Postprint version. Published in Science, Volume 328, Issue 5985, June 18, 2010, pages 1520-1523.
Copyright © 2010 American Association for the Advancement of Science. This is the author's version of the work. It is posted here by permission of the AAAS for personal use, not for redistribution. The definitive version is available at http://dx.doi.org/10.1126/science.1185779.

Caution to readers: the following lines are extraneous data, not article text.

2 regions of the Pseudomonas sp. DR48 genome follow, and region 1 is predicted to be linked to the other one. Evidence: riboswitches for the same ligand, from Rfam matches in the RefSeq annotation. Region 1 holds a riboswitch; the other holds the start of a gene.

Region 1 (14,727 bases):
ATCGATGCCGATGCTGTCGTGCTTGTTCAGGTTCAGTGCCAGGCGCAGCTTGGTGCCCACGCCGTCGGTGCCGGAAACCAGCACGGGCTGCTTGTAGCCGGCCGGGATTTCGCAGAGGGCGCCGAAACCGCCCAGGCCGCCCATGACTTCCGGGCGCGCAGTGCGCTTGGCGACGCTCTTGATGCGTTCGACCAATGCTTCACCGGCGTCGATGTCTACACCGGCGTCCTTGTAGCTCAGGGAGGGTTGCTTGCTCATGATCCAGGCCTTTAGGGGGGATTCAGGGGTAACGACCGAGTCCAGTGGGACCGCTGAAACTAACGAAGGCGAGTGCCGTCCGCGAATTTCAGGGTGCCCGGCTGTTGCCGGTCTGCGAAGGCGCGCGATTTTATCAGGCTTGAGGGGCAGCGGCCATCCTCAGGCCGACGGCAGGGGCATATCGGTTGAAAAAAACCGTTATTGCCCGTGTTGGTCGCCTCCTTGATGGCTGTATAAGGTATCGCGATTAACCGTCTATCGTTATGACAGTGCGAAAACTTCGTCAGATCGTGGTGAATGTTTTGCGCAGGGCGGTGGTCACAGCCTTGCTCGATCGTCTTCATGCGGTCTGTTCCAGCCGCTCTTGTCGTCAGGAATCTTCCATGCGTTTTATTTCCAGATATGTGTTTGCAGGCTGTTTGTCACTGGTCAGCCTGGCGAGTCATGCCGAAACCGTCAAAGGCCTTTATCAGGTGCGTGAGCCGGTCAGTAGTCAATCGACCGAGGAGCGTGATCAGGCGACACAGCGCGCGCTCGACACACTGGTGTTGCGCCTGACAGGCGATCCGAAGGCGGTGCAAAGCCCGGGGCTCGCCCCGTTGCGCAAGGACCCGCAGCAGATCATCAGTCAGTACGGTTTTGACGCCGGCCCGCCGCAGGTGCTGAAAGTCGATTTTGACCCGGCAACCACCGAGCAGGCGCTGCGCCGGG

Climate change will alter marine ecosystems; however, the complexity of the food webs, combined with chronic undersampling, constrains efforts to predict their future and to optimally manage and protect marine resources. Sustained observations at the West Antarctic Peninsula show that in this region, rapid environmental change has coincided with shifts in the food web, from its base up to apex predators. New strategies will be required to gain further insight into how the marine climate system has influenced such changes and how it will do so in the future. Robotic networks, satellites, ships, and instruments mounted on animals and ice will collect data needed to improve numerical models that can then be used to study the future of polar ecosystems as climate change progresses.